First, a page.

If the YWCA of Southern Arizona could blow out 100 candles and make a birthday wish come true, it would ask for one thing: To level the playing field for women at work and in business.

“In 1917, the women who started the YWCA understood that empowering women and supporting women means all women,” said Kelly Fryer, CEO of YWCA of Southern Arizona. “There has been a commitment to racial justice that has intersected gender equity from the beginning, and now we are stepping up our advocacy and doubling down on the work we have been doing in terms of economic justice to make sure that women and minorities in our community have access to training, resources, tools and the funding they need to be successful.”

At its 100th birthday celebration May 4, the YWCA will launch the public phase of the Second Century Campaign, which seeks $1 million for the Women’s Impact Fund and $500,000 for the Stand Together Arizona Training & Advocacy Center.

Fryer said the impact fund will offer loans to women and minority entrepreneurs and invest in business ventures and projects that drive economic development, such as the YWCA’s Kitchen Business Incubator in South Tucson. The training center will support voter education and engagement, grassroots activism and development of legislative strategies.

“This is a two-pronged strategy that puts tools in the hands of women and changes the systems that are unfair and make life so much more difficult than it needs to be for women and other marginalized folks,” Fryer said.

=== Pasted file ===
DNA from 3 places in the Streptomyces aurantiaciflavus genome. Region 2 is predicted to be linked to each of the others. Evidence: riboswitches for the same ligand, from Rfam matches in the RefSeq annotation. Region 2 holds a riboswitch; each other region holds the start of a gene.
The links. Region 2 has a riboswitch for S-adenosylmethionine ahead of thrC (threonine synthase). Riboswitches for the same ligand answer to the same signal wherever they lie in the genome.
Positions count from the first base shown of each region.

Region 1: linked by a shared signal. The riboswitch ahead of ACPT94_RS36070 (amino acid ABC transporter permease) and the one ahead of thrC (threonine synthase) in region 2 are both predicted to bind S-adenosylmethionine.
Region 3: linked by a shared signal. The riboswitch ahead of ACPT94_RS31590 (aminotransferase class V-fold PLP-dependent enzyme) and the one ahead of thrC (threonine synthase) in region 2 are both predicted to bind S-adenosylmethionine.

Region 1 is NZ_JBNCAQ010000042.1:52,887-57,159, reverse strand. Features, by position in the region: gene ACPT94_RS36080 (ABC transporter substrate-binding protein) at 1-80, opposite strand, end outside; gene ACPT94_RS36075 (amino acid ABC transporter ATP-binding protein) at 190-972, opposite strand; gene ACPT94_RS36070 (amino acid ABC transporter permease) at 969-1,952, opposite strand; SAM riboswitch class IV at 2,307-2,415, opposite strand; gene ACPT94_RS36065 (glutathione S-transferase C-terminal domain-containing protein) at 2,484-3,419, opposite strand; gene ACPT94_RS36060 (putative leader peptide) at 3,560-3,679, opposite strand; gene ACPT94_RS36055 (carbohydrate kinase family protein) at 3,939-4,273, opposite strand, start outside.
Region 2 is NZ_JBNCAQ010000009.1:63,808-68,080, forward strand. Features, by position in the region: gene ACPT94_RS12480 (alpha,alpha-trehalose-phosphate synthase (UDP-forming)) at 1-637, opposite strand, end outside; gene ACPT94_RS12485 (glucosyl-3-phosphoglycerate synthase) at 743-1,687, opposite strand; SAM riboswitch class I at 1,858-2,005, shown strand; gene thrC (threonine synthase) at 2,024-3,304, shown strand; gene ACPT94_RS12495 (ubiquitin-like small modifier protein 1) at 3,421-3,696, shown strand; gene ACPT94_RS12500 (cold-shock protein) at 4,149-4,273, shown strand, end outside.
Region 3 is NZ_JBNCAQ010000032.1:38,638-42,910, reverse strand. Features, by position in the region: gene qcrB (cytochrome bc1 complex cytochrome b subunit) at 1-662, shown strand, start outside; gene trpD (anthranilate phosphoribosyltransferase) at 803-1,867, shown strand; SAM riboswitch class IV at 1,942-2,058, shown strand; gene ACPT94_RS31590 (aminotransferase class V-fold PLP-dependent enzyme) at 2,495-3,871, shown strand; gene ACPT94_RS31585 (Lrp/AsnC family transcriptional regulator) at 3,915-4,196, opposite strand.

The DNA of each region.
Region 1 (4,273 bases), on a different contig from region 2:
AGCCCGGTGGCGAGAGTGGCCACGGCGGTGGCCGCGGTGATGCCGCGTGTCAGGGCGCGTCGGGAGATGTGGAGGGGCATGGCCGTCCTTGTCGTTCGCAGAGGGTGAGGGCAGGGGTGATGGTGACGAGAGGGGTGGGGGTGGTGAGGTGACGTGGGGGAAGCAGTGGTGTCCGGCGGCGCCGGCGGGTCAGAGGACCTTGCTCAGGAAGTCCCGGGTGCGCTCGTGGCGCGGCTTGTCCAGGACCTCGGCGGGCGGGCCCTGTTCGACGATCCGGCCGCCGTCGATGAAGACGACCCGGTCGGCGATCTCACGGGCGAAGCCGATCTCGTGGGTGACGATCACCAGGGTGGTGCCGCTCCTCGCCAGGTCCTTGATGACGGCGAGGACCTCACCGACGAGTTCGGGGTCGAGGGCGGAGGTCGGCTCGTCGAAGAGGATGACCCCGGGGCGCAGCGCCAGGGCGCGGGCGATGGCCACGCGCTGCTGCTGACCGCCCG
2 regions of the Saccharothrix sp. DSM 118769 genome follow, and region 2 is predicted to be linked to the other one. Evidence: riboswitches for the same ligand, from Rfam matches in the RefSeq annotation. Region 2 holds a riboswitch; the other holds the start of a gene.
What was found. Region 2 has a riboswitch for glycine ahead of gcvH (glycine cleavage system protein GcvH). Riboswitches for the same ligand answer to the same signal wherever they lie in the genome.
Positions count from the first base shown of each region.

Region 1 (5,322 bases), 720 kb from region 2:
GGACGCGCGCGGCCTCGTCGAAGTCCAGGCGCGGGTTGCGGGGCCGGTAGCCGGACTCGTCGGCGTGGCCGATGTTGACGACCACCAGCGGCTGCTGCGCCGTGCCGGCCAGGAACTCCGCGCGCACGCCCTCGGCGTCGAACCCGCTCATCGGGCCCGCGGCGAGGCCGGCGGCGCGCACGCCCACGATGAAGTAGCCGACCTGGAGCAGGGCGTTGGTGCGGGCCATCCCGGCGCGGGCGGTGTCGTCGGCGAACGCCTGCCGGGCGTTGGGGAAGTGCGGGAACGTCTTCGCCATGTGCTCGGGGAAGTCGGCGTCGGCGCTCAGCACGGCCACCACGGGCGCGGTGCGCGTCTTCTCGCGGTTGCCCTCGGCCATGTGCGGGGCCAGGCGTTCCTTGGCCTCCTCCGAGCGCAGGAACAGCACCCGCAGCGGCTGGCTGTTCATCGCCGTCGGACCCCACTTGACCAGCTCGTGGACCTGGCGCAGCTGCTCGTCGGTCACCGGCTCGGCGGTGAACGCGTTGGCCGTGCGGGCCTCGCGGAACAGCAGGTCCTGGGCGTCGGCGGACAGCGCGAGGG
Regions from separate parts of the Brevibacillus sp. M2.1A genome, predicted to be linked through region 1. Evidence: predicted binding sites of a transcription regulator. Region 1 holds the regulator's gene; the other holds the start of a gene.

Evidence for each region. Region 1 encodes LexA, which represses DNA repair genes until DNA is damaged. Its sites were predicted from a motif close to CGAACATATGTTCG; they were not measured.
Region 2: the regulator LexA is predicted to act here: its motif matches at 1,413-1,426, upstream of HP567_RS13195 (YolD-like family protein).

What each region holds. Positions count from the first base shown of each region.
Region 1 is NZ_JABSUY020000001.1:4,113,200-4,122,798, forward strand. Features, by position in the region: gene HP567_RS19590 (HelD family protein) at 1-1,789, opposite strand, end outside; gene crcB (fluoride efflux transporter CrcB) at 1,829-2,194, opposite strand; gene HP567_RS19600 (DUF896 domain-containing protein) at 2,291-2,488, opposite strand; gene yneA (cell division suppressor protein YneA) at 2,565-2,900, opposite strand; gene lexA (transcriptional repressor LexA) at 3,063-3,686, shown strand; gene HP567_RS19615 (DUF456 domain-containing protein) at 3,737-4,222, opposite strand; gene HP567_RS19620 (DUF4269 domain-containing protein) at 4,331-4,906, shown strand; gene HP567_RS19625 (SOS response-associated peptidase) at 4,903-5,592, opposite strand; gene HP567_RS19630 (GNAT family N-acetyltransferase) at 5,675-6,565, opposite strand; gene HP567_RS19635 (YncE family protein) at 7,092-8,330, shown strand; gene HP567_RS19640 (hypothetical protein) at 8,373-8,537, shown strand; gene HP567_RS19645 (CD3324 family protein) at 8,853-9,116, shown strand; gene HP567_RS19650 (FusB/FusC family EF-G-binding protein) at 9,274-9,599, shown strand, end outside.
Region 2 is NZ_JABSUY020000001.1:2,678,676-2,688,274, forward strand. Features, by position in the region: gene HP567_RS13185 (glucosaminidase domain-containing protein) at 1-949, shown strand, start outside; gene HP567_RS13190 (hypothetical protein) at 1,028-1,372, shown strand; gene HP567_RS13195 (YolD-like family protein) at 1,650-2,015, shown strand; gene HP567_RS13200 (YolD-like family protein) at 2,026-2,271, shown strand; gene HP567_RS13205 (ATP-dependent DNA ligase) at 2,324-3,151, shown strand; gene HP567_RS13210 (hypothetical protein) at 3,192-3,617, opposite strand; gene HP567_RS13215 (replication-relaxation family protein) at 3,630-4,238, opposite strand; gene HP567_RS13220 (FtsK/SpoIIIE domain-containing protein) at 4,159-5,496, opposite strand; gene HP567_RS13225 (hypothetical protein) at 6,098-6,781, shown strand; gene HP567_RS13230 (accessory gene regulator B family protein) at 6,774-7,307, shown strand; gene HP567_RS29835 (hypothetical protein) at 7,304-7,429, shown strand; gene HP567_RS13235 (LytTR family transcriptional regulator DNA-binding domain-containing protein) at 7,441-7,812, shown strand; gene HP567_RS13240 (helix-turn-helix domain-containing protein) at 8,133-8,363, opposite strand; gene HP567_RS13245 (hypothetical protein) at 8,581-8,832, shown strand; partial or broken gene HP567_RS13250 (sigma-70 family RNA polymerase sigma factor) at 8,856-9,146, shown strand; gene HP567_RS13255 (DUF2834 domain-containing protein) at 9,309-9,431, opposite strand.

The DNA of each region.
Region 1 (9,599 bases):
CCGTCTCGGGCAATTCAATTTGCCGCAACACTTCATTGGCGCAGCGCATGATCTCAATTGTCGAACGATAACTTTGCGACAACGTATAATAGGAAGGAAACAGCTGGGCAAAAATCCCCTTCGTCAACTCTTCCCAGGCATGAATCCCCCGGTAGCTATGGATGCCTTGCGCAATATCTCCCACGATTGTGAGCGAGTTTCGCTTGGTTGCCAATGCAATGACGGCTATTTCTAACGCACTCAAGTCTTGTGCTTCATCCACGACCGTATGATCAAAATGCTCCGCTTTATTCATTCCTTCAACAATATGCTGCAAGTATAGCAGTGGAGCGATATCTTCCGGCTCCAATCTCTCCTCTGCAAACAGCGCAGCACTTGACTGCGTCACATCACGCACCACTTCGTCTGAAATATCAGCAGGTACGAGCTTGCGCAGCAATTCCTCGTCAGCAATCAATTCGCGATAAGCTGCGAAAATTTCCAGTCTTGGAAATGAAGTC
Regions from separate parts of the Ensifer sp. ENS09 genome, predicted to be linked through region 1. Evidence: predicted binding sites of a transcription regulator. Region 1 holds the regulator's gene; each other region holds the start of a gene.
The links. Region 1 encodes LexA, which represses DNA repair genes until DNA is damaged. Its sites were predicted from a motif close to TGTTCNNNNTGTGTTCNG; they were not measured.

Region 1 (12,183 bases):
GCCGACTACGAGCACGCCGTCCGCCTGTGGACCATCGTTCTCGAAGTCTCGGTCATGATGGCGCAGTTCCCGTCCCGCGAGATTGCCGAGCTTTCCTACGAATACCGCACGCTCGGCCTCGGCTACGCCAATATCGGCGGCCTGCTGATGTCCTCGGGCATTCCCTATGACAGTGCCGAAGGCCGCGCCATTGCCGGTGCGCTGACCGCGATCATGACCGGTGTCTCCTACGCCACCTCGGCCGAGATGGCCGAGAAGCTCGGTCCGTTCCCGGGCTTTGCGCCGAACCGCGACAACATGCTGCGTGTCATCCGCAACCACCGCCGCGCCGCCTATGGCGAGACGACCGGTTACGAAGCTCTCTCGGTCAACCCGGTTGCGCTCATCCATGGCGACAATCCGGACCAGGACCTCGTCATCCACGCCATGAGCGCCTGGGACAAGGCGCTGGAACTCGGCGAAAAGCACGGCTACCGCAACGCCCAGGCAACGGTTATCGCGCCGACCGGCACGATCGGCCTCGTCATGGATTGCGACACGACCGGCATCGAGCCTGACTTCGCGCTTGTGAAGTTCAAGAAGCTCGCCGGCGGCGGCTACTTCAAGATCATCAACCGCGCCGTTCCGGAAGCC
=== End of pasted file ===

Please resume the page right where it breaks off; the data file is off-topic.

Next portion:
Fryer hopes to raise awareness about the fact the YWCA does more than help women get back on their feet. She is trying to promote outreach about opportunities such as the Women’s Leadership Conference, the Latino Leadership Institute and other workforce development programs that have become cornerstones in the community over the past three decades.

Fryer also emphasized that through the Second Century Campaign, the YWCA is carrying on a historic tradition of championing justice. She said many people are unaware that during the 1930s, the YWCA offered Tucson’s only swimming lessons for children of color as well as integrated housing for women who attended the University of Arizona; in 1974, it opened Tucson’s first state-certified infant-care center and in 1981 opened the first local housing program for survivors of domestic violence and their children.

Contact freelance writer Loni Nannini at ninch2@comcast.net